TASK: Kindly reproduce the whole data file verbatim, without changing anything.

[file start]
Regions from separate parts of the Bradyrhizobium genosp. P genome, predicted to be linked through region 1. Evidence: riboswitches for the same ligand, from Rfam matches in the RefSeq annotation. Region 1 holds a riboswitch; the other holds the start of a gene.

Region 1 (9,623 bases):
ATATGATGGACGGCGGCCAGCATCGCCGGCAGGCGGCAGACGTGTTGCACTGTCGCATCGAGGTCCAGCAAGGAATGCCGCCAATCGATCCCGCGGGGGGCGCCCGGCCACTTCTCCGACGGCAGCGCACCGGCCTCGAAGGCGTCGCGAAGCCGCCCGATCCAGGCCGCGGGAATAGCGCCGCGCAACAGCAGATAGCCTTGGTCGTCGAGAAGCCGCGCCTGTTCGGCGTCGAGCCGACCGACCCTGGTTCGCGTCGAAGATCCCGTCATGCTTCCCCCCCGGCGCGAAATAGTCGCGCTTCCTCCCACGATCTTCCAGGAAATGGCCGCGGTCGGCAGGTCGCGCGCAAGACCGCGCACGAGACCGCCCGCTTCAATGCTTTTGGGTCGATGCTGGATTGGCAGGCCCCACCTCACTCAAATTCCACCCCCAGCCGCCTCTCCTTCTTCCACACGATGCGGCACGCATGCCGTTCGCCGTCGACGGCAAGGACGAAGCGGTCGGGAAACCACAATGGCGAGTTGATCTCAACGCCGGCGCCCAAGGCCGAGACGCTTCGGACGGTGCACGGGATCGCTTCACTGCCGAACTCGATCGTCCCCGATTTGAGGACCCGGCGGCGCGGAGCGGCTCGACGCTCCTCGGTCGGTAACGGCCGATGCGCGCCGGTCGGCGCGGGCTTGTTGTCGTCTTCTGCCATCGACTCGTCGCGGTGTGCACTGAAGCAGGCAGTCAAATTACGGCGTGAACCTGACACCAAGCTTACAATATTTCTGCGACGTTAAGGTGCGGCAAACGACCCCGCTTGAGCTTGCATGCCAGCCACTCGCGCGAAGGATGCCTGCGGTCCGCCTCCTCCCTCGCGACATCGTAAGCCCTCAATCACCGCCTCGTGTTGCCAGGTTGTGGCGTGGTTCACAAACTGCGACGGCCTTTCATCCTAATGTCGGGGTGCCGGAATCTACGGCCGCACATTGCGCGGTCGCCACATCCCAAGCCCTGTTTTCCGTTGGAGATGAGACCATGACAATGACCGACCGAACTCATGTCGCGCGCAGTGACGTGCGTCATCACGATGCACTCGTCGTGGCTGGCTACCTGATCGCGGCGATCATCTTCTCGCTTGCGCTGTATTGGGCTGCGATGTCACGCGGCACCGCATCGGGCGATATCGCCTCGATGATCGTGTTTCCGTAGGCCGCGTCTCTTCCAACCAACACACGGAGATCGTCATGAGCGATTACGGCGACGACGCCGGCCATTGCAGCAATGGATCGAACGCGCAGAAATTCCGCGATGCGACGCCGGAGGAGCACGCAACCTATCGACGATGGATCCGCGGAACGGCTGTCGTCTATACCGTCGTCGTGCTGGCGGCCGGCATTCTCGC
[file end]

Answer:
Regions from separate parts of the Bradyrhizobium genosp. P genome, predicted to be linked through region 1. Evidence: riboswitches for the same ligand, from Rfam matches in the RefSeq annotation. Region 1 holds a riboswitch; the other holds the start of a gene.

Region 1 (9,623 bases):
ATATGATGGACGGCGGCCAGCATCGCCGGCAGGCGGCAGACGTGTTGCACTGTCGCATCGAGGTCCAGCAAGGAATGCCGCCAATCGATCCCGCGGGGGGCGCCCGGCCACTTCTCCGACGGCAGCGCACCGGCCTCGAAGGCGTCGCGAAGCCGCCCGATCCAGGCCGCGGGAATAGCGCCGCGCAACAGCAGATAGCCTTGGTCGTCGAGAAGCCGCGCCTGTTCGGCGTCGAGCCGACCGACCCTGGTTCGCGTCGAAGATCCCGTCATGCTTCCCCCCCGGCGCGAAATAGTCGCGCTTCCTCCCACGATCTTCCAGGAAATGGCCGCGGTCGGCAGGTCGCGCGCAAGACCGCGCACGAGACCGCCCGCTTCAATGCTTTTGGGTCGATGCTGGATTGGCAGGCCCCACCTCACTCAAATTCCACCCCCAGCCGCCTCTCCTTCTTCCACACGATGCGGCACGCATGCCGTTCGCCGTCGACGGCAAGGACGAAGCGGTCGGGAAACCACAATGGCGAGTTGATCTCAACGCCGGCGCCCAAGGCCGAGACGCTTCGGACGGTGCACGGGATCGCTTCACTGCCGAACTCGATCGTCCCCGATTTGAGGACCCGGCGGCGCGGAGCGGCTCGACGCTCCTCGGTCGGTAACGGCCGATGCGCGCCGGTCGGCGCGGGCTTGTTGTCGTCTTCTGCCATCGACTCGTCGCGGTGTGCACTGAAGCAGGCAGTCAAATTACGGCGTGAACCTGACACCAAGCTTACAATATTTCTGCGACGTTAAGGTGCGGCAAACGACCCCGCTTGAGCTTGCATGCCAGCCACTCGCGCGAAGGATGCCTGCGGTCCGCCTCCTCCCTCGCGACATCGTAAGCCCTCAATCACCGCCTCGTGTTGCCAGGTTGTGGCGTGGTTCACAAACTGCGACGGCCTTTCATCCTAATGTCGGGGTGCCGGAATCTACGGCCGCACATTGCGCGGTCGCCACATCCCAAGCCCTGTTTTCCGTTGGAGATGAGACCATGACAATGACCGACCGAACTCATGTCGCGCGCAGTGACGTGCGTCATCACGATGCACTCGTCGTGGCTGGCTACCTGATCGCGGCGATCATCTTCTCGCTTGCGCTGTATTGGGCTGCGATGTCACGCGGCACCGCATCGGGCGATATCGCCTCGATGATCGTGTTTCCGTAGGCCGCGTCTCTTCCAACCAACACACGGAGATCGTCATGAGCGATTACGGCGACGACGCCGGCCATTGCAGCAATGGATCGAACGCGCAGAAATTCCGCGATGCGACGCCGGAGGAGCACGCAACCTATCGACGATGGATCCGCGGAACGGCTGTCGTCTATACCGTCGTCGTGCTGGCGGCCGGCATTCTCGC